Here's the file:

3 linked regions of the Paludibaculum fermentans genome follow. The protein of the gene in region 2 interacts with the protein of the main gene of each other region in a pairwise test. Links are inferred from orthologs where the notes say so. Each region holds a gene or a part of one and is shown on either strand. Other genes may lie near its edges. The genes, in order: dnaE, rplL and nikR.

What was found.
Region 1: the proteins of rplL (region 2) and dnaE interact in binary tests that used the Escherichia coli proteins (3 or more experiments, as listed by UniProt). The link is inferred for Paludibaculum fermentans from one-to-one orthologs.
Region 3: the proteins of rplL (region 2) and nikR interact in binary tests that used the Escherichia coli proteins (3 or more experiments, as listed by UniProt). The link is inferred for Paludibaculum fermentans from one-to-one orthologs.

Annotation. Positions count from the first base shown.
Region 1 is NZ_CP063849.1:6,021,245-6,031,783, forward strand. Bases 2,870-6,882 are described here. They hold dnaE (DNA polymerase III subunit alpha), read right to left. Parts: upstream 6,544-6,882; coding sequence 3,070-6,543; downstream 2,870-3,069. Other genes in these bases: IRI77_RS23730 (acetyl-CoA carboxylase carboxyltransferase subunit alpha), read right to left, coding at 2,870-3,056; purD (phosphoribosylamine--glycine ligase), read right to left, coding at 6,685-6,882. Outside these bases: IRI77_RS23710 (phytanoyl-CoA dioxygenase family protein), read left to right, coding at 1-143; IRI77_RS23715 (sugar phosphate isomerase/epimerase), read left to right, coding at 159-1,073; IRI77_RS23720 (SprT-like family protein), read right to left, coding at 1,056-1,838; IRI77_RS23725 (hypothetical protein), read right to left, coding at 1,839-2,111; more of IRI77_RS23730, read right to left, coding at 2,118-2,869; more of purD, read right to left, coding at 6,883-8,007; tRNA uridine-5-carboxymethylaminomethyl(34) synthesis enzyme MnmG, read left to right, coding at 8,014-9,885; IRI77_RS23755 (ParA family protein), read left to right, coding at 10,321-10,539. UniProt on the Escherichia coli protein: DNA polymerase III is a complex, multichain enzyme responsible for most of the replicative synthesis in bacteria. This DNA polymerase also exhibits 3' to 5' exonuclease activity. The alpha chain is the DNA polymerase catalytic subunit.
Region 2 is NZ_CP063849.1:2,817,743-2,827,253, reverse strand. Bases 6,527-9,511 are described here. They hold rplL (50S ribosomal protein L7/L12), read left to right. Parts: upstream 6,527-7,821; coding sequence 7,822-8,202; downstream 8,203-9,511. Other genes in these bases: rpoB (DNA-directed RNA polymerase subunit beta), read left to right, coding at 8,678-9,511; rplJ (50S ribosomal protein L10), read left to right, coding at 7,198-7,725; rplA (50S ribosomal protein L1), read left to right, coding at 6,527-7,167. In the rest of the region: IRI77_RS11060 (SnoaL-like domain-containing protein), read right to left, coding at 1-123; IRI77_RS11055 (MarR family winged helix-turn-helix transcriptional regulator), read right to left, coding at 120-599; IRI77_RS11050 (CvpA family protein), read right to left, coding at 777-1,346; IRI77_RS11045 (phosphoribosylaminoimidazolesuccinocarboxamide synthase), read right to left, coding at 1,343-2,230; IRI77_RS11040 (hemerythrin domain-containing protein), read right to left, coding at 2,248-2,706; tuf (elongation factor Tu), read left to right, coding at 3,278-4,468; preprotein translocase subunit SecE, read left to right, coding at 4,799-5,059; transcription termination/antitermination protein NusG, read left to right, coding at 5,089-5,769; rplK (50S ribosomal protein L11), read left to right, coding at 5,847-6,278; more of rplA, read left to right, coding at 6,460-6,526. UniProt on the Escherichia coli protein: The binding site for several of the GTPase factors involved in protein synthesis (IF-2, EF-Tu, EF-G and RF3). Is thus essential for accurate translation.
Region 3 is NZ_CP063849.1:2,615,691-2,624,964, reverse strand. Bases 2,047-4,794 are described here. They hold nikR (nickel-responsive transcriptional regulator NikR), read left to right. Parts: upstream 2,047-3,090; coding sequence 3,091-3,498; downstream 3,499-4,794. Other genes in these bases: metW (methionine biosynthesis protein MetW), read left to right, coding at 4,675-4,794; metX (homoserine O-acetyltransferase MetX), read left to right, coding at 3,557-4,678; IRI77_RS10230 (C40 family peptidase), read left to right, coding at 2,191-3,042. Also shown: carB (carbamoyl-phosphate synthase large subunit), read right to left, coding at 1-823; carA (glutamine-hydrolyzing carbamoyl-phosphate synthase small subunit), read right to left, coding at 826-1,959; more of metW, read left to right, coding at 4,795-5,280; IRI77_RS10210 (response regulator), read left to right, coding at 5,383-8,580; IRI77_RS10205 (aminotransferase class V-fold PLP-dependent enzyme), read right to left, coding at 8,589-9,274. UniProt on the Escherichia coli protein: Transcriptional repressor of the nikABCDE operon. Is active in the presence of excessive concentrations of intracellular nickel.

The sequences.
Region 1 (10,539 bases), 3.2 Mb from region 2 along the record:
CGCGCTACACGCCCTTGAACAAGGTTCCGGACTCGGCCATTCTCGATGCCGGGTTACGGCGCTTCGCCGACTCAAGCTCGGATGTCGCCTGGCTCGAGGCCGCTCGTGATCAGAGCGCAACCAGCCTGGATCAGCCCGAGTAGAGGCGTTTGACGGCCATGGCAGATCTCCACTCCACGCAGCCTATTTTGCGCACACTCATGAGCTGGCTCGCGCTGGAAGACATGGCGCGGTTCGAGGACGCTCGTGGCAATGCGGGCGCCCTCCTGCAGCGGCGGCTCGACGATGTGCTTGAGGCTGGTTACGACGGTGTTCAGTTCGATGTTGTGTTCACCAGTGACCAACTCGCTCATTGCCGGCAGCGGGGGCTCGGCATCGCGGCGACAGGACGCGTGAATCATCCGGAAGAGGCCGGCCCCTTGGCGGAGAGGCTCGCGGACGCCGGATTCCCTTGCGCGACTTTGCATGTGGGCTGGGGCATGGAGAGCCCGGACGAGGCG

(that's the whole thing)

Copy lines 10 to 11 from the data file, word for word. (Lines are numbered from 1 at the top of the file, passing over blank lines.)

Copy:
Region 1 (10,539 bases), 3.2 Mb from region 2 along the record:
CGCGCTACACGCCCTTGAACAAGGTTCCGGACTCGGCCATTCTCGATGCCGGGTTACGGCGCTTCGCCGACTCAAGCTCGGATGTCGCCTGGCTCGAGGCCGCTCGTGATCAGAGCGCAACCAGCCTGGATCAGCCCGAGTAGAGGCGTTTGACGGCCATGGCAGATCTCCACTCCACGCAGCCTATTTTGCGCACACTCATGAGCTGGCTCGCGCTGGAAGACATGGCGCGGTTCGAGGACGCTCGTGGCAATGCGGGCGCCCTCCTGCAGCGGCGGCTCGACGATGTGCTTGAGGCTGGTTACGACGGTGTTCAGTTCGATGTTGTGTTCACCAGTGACCAACTCGCTCATTGCCGGCAGCGGGGGCTCGGCATCGCGGCGACAGGACGCGTGAATCATCCGGAAGAGGCCGGCCCCTTGGCGGAGAGGCTCGCGGACGCCGGATTCCCTTGCGCGACTTTGCATGTGGGCTGGGGCATGGAGAGCCCGGACGAGGCG